Popular contemporary computing environments are comprised of powerful workstations connected via a network which, in many cases, has a high throughput, resulting in systems called workstation clusters, or Networks of Workstations (NOWs) . The availability of such computing and communication power gives rise to new applications like multimedia, high performance scientific computing, real-time applications, engineering design and simulation, and so on. Up to recently, only high performance parallel processors and supercomputers were able to satisfy the computing requirements of these applications. Fortunately, the development of superscalar RISC processors increases the computing ability of modern workstations and microcomputers significantly. At the same time, recent improvement in high speed link technology has lead to the development of communication networks that sustain bandwidth in the order of Gigabits per second (Gbps). To allow fast processors to make efficient use of all the available bandwidth, several user-level memory-mapped network interfaces have been developed [2, 5, 9] and manufactured [7, 4, 14]. Most of these interfaces use Direct Memory Access (DMA) operations to transfer data from one workstation to another. DMA has been heavily used to transfer data between (fast) main memory and (slow) magnetic disks to free the host processor from the burden of transferring the data itself.
DMA management has been traditionally done by the Operating System kernel. The Operating System is the only trusted entity that is allowed to access DMA registers. User applications are not allowed to initiate DMA operations by themselves. There are two reasons for the necessity of the Operating System involvement in starting a DMA operation in traditional systems:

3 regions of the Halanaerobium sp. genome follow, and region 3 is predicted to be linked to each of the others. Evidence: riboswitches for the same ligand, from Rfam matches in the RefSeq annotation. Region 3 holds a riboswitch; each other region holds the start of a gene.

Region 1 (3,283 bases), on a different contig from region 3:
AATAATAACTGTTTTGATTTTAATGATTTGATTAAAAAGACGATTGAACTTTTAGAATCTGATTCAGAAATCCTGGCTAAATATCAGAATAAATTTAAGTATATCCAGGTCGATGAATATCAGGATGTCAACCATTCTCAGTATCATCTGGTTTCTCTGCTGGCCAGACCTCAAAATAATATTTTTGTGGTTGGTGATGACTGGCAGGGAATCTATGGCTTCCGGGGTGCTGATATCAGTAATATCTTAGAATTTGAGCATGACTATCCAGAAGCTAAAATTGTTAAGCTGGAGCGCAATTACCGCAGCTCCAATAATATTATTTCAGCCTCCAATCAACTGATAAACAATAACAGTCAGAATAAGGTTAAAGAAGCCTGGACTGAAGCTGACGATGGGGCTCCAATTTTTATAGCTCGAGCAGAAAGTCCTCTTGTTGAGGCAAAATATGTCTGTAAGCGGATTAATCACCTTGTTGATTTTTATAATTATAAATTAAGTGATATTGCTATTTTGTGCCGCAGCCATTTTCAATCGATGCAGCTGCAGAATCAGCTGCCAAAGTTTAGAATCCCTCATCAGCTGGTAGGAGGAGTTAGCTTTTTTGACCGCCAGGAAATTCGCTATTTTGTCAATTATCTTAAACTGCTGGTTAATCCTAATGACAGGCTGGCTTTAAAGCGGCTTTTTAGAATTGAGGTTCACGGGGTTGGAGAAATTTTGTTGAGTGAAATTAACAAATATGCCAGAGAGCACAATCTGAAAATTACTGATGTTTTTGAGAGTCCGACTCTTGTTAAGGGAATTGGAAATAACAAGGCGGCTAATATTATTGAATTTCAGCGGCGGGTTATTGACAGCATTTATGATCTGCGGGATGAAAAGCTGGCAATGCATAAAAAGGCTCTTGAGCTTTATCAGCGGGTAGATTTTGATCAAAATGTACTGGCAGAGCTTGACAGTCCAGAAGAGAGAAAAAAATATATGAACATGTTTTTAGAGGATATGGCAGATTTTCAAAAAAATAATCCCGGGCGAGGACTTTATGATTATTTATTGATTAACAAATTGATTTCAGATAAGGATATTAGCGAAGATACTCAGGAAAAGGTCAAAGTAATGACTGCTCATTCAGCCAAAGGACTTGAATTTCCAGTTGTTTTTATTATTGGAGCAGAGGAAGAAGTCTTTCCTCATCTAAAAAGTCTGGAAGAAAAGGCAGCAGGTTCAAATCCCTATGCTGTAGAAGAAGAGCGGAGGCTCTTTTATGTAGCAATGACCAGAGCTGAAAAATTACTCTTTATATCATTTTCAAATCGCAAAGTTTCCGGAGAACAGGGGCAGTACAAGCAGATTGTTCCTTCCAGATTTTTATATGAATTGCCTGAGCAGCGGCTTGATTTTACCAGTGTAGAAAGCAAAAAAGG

In the previous decades, since the overhead of the operating system involvement in the initiation of a DMA was small compared to the DMA data transfer itself, no attempt was made to allow user applications to start DMA operations. However, in contemporary fast local area networks, starting a DMA operation from inside the operating system kernel may take more than the network transfer operation itself! For this reason, several researchers have started to address the problem of letting user applications initiate a DMA. Pioneering work in the SHRIMP  and FLASH  projects have pinpointed the importance of user-level DMA operations and have proposed initial solutions to user-level DMA. Unfortunately, these approaches to user-level DMA require modifications to the operating system kernel. To function correctly, both mentioned approaches modify the operating system context switch handler, in order to enforce atomicity of user-level DMA operations, and avoid race conditions. The SHRIMP approach requires that the context switch handler aborts all half-started DMA operations  (so that no race condition may happen), while the FLASH approach requires that the context switch handler informs the DMA engine about the identity of the running process at context switch time, (so that the DMA engine has enough information to avoid race conditions). Although a few lines of code to the context switch handler seem a trivial change, they may turn out to be a major obstacle to the success of user-level DMA for the following reasons:
In this paper we propose several solutions to the user-level DMA problem that require no modifications to the operating system kernel. Two of them are novel, and the other two are elaborations of our older designs. Our methods allow user applications to securely and atomically start DMA operations from user-level without needing to change the operating system kernel.